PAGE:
What are ecosystem Services?
The natural environment is made up of ecosystems, or dynamic communities of plants, animals, fungi, and microorganisms interacting with the physical environment. Whether we are expressly aware of it or not, humans rely on natural ecosystems to survive. Everything from the production of oxygen, to crop pollination and food production, to air and water purification, and dampening of extreme weather events are a result of the natural environment. These natural processes from which humans directly benefit are collectively referred to as ecosystem services, and we as individuals and as a society could not function without them. The provisioning of ecosystems services relies on intact, properly functioning natural ecosystems. Therefore understanding our impact on the environment is crucial not only for our overall understanding of natural systems, but also for the long-term sustainability of humanity.
Ecosystem services are generally split into four categories, though some services fit into multiple categories.
Provisioning: Provisioning services are those which provide products for direct human use. For example the processes which produce food products, fuel (as wood or other biological materials), and freshwater would all be examples of provisioning services.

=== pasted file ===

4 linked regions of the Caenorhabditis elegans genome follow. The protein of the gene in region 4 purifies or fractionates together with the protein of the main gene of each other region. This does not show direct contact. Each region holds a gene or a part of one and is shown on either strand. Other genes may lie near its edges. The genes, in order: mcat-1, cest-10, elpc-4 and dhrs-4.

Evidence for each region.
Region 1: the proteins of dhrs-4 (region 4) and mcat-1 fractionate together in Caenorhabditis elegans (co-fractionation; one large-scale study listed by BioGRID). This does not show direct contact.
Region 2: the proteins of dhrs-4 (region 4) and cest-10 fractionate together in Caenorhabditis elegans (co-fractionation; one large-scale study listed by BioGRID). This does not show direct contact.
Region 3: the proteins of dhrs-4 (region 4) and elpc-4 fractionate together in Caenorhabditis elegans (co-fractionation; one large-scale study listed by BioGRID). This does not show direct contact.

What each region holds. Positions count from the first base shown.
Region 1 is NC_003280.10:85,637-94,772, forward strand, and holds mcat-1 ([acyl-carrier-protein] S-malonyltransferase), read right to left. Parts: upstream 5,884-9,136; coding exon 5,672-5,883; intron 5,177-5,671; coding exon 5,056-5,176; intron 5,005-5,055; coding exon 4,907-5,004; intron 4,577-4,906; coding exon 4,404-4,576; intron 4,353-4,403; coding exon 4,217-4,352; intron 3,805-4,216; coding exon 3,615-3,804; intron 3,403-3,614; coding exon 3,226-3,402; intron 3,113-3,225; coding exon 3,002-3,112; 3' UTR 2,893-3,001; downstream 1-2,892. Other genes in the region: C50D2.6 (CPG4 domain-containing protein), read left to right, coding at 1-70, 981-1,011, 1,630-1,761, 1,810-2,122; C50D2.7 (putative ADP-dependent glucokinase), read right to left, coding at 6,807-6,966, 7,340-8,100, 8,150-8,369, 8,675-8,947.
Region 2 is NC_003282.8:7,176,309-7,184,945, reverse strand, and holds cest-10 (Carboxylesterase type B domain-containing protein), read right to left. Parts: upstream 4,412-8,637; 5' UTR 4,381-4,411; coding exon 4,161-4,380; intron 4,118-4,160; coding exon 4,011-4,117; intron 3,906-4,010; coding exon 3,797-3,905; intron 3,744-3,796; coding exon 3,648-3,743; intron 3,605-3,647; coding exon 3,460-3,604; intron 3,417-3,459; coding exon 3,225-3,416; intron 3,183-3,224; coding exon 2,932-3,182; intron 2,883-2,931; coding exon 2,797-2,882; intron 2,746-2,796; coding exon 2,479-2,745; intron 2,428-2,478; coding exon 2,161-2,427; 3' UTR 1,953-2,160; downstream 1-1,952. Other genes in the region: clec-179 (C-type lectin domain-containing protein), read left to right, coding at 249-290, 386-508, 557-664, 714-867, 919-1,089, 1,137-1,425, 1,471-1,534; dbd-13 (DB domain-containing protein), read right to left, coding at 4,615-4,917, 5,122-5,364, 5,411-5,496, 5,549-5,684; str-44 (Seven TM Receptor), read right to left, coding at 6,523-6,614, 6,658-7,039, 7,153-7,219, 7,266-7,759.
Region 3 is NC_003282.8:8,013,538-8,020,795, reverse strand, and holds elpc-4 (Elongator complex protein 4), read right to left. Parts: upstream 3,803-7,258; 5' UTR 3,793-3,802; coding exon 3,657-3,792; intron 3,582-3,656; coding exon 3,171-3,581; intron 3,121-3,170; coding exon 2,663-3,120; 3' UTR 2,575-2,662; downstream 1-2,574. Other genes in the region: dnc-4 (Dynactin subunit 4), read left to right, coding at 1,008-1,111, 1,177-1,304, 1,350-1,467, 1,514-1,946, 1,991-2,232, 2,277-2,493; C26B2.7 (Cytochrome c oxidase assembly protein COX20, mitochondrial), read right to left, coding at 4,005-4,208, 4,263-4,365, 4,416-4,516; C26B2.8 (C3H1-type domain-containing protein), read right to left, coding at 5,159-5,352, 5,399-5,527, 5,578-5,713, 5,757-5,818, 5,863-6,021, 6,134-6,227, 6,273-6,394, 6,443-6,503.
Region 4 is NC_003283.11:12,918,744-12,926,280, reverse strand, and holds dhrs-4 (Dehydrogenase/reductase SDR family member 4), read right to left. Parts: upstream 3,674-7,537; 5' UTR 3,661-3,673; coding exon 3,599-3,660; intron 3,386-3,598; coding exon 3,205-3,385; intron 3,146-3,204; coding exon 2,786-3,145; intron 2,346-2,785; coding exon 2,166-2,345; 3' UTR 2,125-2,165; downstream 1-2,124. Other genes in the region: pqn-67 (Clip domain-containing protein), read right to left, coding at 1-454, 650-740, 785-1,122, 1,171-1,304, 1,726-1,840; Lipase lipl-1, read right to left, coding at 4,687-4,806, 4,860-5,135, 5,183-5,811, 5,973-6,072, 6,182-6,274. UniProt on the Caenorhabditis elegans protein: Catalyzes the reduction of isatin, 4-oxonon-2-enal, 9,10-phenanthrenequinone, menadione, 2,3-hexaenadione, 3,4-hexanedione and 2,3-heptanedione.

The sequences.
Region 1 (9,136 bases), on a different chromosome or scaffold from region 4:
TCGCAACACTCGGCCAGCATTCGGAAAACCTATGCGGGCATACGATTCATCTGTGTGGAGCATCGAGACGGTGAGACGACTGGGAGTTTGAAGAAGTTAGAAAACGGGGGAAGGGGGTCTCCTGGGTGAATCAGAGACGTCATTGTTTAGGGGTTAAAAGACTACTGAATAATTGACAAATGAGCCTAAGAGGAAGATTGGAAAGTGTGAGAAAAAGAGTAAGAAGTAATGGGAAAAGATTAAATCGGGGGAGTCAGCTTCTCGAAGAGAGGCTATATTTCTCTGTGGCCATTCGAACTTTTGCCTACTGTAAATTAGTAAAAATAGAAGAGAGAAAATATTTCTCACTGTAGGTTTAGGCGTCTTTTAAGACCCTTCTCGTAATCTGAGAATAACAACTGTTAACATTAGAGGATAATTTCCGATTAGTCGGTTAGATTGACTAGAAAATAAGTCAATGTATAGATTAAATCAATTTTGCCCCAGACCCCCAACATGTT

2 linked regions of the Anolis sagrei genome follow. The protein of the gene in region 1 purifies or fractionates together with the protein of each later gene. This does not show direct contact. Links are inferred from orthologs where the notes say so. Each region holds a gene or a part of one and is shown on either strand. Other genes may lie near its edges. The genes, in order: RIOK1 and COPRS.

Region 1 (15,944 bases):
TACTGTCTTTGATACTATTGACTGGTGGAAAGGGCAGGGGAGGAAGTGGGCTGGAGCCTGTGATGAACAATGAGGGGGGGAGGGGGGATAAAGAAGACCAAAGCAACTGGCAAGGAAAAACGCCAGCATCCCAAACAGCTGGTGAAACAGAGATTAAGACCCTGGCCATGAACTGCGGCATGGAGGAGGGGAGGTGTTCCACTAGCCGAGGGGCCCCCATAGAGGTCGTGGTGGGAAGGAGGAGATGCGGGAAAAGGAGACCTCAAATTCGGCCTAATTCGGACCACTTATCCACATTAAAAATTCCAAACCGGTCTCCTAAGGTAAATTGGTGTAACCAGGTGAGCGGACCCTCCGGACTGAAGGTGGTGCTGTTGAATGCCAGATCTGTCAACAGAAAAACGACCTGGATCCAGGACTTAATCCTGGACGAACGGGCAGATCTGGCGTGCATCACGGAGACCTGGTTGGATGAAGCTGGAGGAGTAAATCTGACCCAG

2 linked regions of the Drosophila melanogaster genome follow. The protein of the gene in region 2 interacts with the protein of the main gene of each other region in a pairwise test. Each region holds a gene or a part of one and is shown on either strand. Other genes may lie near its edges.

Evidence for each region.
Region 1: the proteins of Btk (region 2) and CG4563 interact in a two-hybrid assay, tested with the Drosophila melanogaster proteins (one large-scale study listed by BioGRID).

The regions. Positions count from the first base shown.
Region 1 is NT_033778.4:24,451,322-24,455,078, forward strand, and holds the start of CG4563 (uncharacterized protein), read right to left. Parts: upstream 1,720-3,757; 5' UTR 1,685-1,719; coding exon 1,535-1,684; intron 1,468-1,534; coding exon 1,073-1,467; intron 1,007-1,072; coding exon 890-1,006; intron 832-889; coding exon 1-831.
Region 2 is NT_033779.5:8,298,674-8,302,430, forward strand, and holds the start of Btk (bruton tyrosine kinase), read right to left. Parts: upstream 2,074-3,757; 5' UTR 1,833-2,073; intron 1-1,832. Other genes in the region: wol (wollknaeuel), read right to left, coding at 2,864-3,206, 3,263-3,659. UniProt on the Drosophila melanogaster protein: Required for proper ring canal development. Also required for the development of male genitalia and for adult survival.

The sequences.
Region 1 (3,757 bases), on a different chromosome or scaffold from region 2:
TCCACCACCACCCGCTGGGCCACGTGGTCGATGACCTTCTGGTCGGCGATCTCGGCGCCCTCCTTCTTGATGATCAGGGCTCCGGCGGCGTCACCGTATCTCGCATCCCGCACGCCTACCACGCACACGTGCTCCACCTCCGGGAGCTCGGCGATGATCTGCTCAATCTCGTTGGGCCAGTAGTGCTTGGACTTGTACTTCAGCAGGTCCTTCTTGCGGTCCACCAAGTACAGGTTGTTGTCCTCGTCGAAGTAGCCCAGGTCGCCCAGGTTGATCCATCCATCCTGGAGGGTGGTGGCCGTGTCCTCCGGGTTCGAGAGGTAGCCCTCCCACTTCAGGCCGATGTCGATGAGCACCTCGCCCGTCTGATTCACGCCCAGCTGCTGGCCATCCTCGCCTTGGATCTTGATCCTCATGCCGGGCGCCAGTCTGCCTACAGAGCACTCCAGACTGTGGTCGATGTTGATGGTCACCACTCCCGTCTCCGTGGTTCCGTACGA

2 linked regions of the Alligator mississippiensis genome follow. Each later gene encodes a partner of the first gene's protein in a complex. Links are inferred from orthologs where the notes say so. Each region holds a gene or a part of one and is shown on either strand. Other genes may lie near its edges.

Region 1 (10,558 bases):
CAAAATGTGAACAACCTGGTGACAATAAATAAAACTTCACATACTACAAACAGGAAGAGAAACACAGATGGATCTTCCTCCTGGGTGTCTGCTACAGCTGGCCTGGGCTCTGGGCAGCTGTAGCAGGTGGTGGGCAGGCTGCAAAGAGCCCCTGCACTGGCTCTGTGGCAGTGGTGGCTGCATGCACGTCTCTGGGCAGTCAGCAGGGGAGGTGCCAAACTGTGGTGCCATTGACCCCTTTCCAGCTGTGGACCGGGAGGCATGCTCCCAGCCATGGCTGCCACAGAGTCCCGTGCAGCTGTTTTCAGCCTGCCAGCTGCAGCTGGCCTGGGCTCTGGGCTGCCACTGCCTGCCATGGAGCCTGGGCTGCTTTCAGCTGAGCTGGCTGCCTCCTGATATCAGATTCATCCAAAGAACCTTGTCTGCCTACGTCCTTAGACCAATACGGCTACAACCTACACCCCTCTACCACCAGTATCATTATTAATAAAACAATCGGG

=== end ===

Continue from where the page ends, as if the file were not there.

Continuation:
Regulating: Regulating services refer to benefits provided via the regulation of ecosystems processes. Regulating services include: air and water quality maintenance, climate regulation, pollination, and storm protection, among others.
Supporting: Supporting services are the processes required for all other ecosystem services. The impact of supporting services are generally indirect but can have long-term impact. Soil formation, oxygen production, nutrient cycling, water cycling, and production of habitats are all examples of supporting services.
Cultural: Cultural services are the non-material benefits we obtain from nature, and are generally difficult to quantify. Examples of cultural benefits include, but are not limited to: cultural diversity and heritage, inspiration, aesthetic values, social relations, recreation, and ecotourism.
Every ecosystem on earth produces multiple ecosystem services, and while human interventions can increase certain services (e.g. crop cultivation or irrigation), more often than not our actions dampen ecosystem services. It is important to remember that we humans are not separate from the natural systems that provide us so much.
Examples of coastal ocean ecosystem services: